Agua Linda, farm, horses, ranch, Tucson
I inherited some of my Aunt’s photos a few months ago, and looking through them, I was inspired by this fact — my aunt, who was always glamorous and social, who wore beautiful clothes and surrounded herself with beautiful and glamorous things, was also, a cowgirl.
For the first time, as I looked through the numerous photos of her in ballgowns, costumes, tutus, pearls and neat 60s sheaths, I also saw her riding a horse. A horse!
She grew up on the Agua Linda farm south of Tucson and had ranch in her blood. The “farm” was more about feeding cattle than raising crops, and while my grandpa had sold the old ranch headquarters, he still had the Aros Ranch for a while. I never thought of my aunt as a ranch girl so when I found all the photos of her on horseback, I was surprised. I never saw her on a horse, or near one, for that matter.
But in this old plastic bag of photos that I collected from my brother’s dining room table after he retrieved the remains of her estate, I found a few hints of the cowgirl my aunt once was.
Most of the photos, of course, display her understated glamour — many show dinners with my grandma and grandpa, lady’s lunches and social gatherings.
As a stewardess for American Airlines in the 60s, she had her hair styled by Vidal Sassoon, wore her uniform with pride and lived, no doubt, the high flying life of an elite flight attendant jet-setting around the world. Just look at her expression! Don’t you want to know what she is thinking?
Before she left home, she wore quite a few ball gowns. Here (see girl on right) decked in satin shoulder-length gloves, her hair golden and shimmering as any movie star, she posed for photos at parties I can only imagine.
But here she is on my Grandfather’s horse Tom Thumb, Nov. 1958 in Prescott. The faded inscription on the back says something about “camp on Plum Creek” and “just before sold” is written below in purple pen. I can’t even believe she’s wearing jeans and look at her belt buckle! (That saddle looks oddly familiar. I wonder if that’s the one I use today.)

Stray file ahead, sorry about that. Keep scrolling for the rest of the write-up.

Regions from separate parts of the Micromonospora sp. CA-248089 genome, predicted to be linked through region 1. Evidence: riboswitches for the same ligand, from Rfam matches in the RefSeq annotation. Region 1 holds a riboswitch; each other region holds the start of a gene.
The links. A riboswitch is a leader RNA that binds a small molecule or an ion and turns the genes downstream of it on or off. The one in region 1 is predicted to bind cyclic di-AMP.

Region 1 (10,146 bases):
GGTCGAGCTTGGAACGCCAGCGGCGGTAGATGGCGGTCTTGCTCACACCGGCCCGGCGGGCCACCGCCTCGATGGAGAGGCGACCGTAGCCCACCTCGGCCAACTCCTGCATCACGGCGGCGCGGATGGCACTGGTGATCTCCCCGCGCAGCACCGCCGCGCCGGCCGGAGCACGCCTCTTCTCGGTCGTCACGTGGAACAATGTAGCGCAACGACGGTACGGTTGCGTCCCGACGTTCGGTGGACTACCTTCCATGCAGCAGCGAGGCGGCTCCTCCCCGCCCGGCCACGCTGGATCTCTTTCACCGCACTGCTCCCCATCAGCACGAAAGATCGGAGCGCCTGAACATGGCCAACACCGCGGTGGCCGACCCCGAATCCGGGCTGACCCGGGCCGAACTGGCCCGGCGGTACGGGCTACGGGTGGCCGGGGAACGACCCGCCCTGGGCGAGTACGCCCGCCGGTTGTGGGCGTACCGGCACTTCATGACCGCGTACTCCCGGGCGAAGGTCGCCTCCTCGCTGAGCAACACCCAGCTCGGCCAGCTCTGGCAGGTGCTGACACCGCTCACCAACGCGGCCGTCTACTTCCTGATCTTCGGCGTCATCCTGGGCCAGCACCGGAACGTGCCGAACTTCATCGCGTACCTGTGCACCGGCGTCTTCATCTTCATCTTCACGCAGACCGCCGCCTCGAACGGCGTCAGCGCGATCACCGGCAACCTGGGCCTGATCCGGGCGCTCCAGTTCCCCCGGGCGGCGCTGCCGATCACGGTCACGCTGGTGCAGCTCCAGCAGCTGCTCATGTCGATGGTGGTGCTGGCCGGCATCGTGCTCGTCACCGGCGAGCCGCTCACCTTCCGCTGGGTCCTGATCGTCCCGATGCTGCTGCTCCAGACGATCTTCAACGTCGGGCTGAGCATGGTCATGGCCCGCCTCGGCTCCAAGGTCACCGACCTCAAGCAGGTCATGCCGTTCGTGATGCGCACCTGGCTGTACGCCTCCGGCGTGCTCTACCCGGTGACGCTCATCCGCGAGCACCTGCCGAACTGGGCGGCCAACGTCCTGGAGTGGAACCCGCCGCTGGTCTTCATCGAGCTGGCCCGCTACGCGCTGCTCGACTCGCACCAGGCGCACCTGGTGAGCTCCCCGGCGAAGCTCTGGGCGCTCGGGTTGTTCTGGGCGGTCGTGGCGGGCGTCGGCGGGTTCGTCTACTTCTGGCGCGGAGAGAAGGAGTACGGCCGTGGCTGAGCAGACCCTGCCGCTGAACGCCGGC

Standing in her white satin cotillion gown, pearls at her neck and bow encircling her tiny waist, she looks pensive. I love how the black tree enhances her white gown and flowers. The picture is inscribed Dec. 1963, and I wonder where she is heading after this photo shoot? Did she have to drive 60 miles to town or was she already at her destination? (I called my mother and she told me that my aunt was probably heading to the Tucson Symphony Cotillion.)
In the photo below, she smiles at the camera while riding a “big red horse,” as I like to call them–where? I do not know but it looks like somewhere near Tucson. Tamarask and eucalyptus trees rise to the monsoonal clouds.
Then years later, in her red slicker and equally red nail polish, she grips the reins on a winter day. I know that signet ring on her pinkie — I hope one of my nieces have it.
In her 50s and 60s she moved away from Tucson to live with her husband on a homestead in a log cabin in Mule Creek, New Mexico. She had acreage, fought brush fires, and hung wreaths on all the gates along the highway at Christmas time. She seemed to love that life just as much as her Jr. League days. Whenever she went back to Tucson, she let you know how much she despised the traffic. She was content with her country life.
She said, “you go back to what you know.”
When she passed away, way too soon from breast cancer, my sister and I drove to New Mexico and cleaned out her closets. While she had adapted her wardrobe to her rural life, she still had many of her clothes from her old self: lace, satin, and many brocade shawls. The main thing that struck me was how many outfits she had hanging in her two walls of closets. Probably five hundred different outfits were neatly arranged on tiered hangers — each hanger held two or three different outfits: pants and a shirt with a matching shawl. She had more shoes than we knew what to do with–many of them mail ordered and still in plastic wrappers–unworn.
Something of the old cotillion girl hid there in her closet waiting for the next ranch potluck, or maybe, an invitation to a fancy gala in an exotic location.
We can only wonder what possessed her to keep all those clothes.
Here I am as a baby in her arms. I am her namesake and I am proud to have been her niece.
Here’s two other photos that I wanted to share–in the first, she’s in some kind of costume that she no doubt invented and she’s holding a cat ( also in costume) and the other is of her and her favorite dog. I’m not sure here it was taken –maybe along the banks of the Santa Cruz.